It’s not unusual for Millennials to answer work texts, emails or calls at home. Millennials have come to expect this, it’s how they operate, so consider embracing this fluidity of boundaries between work and life, between the office and home, and the individual and the group.

6.) Give Them Opportunities to Learn

Remember: They’re kids. They love to learn. So let ‘em. Millennials want to learn, and they value on-the-job training. They’re eager to make a difference, and they’ve grown up in an information rich age, where education, training and learning of all kinds can happen anywhere and in real-time.

So it stands to reason that, if you want to retain your Millennial employees, then you need to engage them, especially when it comes to development opportunities. Consider implementing mentorship programs, and on-the-job learning and education, whether it be seminars, speakers or even classes.

It’s important to remember here that career orientation is key to Millennials. They’re not afraid to jump ship and don’t have the same notions of loyalty that their parents or older generations might have had. They don’t expect to work at one company for the rest of their lives and, as a result, they’re keen to acquire skills that are transferable to other areas of their life or to future jobs.

More than career advancement or higher salaries, Millennials are motivated by understanding their contribution to a vision.

7.) Are You My Reverse Mentor?

Furthermore, to this point, managers may want to consider establishing a reverse-mentoring program. The fact is that Millennials are, for the most part, at (or near) the beginning of their careers. As such, they have a lot to learn, especially from more senior members of their teams.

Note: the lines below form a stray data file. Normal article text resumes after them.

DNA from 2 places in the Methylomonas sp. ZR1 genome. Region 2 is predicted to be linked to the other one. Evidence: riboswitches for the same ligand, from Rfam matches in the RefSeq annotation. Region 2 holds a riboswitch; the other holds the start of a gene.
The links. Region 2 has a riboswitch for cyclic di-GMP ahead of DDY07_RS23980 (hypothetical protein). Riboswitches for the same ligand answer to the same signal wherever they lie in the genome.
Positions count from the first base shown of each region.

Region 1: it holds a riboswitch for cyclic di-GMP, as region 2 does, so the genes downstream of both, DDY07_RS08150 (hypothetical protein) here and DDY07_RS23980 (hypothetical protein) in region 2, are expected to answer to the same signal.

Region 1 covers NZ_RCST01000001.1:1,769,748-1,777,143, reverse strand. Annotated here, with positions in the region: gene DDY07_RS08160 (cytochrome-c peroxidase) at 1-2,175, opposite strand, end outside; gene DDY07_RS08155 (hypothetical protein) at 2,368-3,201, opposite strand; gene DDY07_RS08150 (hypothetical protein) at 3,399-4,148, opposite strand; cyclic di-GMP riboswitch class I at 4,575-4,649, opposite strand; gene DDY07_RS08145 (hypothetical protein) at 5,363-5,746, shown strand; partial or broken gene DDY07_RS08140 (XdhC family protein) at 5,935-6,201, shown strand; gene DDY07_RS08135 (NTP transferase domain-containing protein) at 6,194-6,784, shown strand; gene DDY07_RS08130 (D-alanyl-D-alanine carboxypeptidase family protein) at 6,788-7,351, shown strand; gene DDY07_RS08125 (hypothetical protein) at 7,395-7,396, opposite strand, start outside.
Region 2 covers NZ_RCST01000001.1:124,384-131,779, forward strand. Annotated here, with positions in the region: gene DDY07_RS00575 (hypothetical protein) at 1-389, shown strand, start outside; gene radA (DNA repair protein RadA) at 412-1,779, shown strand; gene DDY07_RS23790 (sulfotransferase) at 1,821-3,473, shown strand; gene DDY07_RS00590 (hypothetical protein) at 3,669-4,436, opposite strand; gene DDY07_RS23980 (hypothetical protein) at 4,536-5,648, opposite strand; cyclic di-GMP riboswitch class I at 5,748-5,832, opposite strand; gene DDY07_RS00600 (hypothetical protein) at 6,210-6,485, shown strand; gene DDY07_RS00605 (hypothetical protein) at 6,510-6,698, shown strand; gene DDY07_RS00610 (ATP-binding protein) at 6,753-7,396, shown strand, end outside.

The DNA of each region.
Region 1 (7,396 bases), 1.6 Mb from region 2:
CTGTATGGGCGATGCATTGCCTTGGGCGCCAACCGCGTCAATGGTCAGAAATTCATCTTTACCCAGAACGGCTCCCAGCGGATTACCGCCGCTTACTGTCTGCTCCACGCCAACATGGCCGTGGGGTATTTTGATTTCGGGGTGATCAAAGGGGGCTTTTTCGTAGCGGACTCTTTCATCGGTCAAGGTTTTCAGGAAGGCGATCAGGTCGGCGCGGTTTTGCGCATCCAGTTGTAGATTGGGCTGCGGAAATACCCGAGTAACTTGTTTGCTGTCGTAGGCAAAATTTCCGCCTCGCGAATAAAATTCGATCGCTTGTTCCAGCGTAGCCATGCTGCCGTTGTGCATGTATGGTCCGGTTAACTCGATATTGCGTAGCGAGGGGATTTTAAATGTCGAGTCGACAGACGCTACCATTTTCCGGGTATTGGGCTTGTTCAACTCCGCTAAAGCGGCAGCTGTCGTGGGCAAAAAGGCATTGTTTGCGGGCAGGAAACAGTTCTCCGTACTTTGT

On the other hand, as children of the digital age, many have skills (particularly when it comes to proficiency with technology) or comfort with change that may not be as readily accepted among older workers. So, let older workers and younger workers learn from each other, and teach each other. That way everyone wins!

8.) Top-Down = Bad; Coaches = Good

Remember: We’re not in any way advocating that you coddle your Millennial workers or give them more rope than any other worker, but we also advise strongly against employing the traditional top-down management when it comes to Generation Y. Ultimately, this is true for all employees, of any generation. But telling your Millennial employees to “fall in line”? That’ll get you a resignation letter on your desk faster than you can say “mutiny.”

The fact of the matter is that, Millennials, like all others, respond far, far better to coaches than they do to “managers” or “directors.” After all, most of them grew up with coaches who would give them trophies just for showing up. So, instead of issuing directives and expecting them to go on their merry way and come back with a perfectly, crafted, wow-you-nailed-it finished product, try to collaborate with them. You don’t have to hand-hold, but try establishing a few additional, brainstorm or feedback sessions. Tell them they’re doing a bang-up job, or are failing miserably, and give them tips, clear and concise on how they can do better. Work with them. It will save you time, money and from having an ulcer in the long run. Trust us.

Images via Memegenerator and quickmeme 

About the author

Rip Empson

Rip Empson

Before a stint at a venture capital firm in Silicon Valley, Rip spent four years as a staff writer at TechCrunch, researching and reporting on technology news and the exciting array of startups, entrepreneurs and technologies that are reshaping our world. He also loves The Boston Red Sox, drinks too much coffee, and wants to be an astronaut when he grows up.